British Airways braced for further EU regulations-189

Subject to approval by member states and the European Parliament, new regulations are set to be introduced in 2015 that, depending on your point of view, will either provide additional protection to passengers mistreated by airlines or further burden an historically loss-making industry with yet more onerous and unfair rules and regulations.

British Airways A321

Under EU261, British Airways and other airlines are already required by law to refund passengers when their flights are cancelled; however, many travellers have complained that airlines have simply ignored this regulation or used a litany of excuses to avoid paying up. Some of the key features of the new regulations are as follows: airlines will no longer be able to cite ‘mechanical problems’ as a reason for denying compensation; airlines will have to provide an explanaton for flight cancellations within 30 minutes of its scheduled departure; where passengers have already boarded an aircraft and the flight is delayed for more than hour, the airline will be obliged to provide water as well as air conditioning / heating as appropriate; perhaps the most welcome regulation however is one that obliges airlines to acknowledge complaints within a week of receipt and to reply in full within 2 months - heaven knows how Ryanair will deal with that.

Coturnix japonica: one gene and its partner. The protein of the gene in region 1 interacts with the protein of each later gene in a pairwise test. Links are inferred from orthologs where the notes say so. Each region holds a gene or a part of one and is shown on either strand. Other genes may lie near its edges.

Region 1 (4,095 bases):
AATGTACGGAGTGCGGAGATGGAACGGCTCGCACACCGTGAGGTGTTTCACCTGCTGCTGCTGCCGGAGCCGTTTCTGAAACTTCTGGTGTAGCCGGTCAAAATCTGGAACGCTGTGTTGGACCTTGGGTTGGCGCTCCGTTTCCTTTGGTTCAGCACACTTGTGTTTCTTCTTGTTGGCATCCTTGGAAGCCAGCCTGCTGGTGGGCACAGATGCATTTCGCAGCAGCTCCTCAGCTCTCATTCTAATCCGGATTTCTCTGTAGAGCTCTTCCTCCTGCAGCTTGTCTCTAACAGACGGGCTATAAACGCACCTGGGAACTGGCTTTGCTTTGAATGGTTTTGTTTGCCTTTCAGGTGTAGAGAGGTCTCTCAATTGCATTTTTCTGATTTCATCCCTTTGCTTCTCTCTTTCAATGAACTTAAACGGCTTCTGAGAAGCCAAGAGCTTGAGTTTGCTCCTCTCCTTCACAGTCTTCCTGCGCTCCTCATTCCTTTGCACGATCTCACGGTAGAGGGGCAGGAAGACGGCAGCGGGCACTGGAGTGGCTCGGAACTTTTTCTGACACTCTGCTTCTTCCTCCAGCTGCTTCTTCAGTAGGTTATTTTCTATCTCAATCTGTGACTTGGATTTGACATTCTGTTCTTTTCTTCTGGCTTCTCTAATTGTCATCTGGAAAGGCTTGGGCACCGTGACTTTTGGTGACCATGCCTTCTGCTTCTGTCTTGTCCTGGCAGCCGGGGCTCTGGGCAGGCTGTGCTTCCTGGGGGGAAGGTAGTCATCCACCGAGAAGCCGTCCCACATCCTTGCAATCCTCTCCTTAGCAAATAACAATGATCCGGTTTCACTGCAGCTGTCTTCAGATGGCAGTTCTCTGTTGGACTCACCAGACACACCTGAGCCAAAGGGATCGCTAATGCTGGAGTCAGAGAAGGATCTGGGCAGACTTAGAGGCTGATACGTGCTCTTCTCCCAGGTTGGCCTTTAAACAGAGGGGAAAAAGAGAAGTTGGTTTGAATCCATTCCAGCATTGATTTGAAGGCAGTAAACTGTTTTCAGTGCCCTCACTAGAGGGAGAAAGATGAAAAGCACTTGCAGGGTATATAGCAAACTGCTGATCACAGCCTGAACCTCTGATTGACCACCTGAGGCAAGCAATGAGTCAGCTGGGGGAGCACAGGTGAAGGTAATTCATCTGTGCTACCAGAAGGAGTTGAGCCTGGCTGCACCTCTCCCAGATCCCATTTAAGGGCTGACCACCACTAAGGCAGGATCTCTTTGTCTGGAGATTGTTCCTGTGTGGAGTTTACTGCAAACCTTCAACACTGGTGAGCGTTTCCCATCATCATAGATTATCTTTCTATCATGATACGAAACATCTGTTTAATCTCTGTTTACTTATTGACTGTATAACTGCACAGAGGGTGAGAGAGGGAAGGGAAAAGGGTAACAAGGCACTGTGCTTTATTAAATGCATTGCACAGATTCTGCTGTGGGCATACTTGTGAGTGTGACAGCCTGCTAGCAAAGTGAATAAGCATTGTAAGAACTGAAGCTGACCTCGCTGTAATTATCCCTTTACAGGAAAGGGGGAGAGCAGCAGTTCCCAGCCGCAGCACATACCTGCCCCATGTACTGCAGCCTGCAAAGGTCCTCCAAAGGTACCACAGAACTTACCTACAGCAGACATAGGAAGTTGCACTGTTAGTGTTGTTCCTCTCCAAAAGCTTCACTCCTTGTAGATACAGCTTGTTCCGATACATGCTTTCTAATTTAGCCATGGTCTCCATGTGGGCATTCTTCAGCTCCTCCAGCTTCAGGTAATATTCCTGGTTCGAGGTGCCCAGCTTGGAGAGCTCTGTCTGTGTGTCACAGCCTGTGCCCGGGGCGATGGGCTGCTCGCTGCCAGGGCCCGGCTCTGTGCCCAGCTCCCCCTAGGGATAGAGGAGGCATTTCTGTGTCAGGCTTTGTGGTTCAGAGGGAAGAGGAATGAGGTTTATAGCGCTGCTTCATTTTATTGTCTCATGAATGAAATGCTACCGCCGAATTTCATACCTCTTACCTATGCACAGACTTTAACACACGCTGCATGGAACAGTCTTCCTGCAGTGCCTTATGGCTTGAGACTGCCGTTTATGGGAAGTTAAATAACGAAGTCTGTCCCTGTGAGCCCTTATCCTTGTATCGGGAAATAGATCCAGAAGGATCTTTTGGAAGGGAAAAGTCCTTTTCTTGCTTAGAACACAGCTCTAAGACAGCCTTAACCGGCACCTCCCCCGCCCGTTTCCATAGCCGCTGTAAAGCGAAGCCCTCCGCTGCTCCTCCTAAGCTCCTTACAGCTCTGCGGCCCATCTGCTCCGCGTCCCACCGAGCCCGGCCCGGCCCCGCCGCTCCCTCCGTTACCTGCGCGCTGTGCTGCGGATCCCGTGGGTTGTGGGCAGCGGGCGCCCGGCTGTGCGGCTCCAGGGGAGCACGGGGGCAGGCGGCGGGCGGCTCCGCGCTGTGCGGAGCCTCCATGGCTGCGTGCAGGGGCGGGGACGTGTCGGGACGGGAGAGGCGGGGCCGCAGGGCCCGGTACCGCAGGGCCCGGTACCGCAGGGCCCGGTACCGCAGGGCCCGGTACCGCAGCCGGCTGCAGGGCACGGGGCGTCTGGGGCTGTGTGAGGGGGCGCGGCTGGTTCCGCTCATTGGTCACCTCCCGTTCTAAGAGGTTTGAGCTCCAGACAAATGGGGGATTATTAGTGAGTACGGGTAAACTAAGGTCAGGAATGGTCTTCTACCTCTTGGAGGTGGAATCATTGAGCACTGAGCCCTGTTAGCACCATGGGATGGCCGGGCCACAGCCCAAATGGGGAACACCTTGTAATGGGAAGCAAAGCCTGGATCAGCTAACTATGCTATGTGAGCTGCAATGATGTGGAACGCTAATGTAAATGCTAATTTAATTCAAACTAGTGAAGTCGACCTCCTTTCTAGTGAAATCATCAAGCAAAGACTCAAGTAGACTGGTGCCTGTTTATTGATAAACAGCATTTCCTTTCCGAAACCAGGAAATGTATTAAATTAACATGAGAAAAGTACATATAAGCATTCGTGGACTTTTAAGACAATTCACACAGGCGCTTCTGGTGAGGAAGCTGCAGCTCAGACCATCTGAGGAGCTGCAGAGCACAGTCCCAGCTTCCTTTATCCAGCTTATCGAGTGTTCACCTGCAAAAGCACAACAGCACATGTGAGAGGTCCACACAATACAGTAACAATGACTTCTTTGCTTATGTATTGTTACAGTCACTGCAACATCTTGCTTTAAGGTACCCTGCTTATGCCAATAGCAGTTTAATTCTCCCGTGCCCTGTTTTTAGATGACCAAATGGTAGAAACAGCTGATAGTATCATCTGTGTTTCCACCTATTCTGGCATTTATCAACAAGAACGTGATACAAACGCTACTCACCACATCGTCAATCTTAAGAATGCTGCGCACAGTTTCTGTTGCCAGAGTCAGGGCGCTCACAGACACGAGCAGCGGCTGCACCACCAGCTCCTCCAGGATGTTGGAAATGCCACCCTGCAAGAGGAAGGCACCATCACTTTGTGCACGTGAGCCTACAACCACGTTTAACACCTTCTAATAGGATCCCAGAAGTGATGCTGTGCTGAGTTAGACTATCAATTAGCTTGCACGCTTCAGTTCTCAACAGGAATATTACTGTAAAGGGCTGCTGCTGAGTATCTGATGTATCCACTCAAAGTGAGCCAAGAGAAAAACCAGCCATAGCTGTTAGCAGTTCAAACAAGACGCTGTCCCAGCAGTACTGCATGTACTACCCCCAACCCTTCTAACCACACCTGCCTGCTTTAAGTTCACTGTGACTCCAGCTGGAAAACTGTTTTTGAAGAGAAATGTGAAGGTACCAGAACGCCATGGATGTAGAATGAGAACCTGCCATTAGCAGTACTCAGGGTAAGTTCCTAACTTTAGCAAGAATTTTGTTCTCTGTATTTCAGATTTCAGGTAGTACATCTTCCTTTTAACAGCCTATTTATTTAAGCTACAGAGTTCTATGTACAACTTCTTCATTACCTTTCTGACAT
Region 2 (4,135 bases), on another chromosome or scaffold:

It’s not all bad news for the airline industry however. Airlines such as British Airways will quite rightly no longer have to pay compensation for delays or cancellations where caused by severe weather (definition?) or strikes; nor will airlines have to pay compensation for delayed flights until that delay reaches 5hrs, 2hrs more than the current limit; finally, in extreme circumstances (such as the Icelandic volcano of 2010 which cost the airline industry over £1 billion), airlines will only have to pay up to a maximum of 3 nights hotel for accommodation for stranded passengers.

Author Note: Having been stranded at Cancun airport in November 2010 after snow closed Gatwick, I can testify that British Airways handled the situation very well, providing and arranging (good quality) accommodation nearby as well as arranging new flights the following day. From experience, I can say that other European carriers would not have handled the situation anything like as well.

 

 

Join the discussion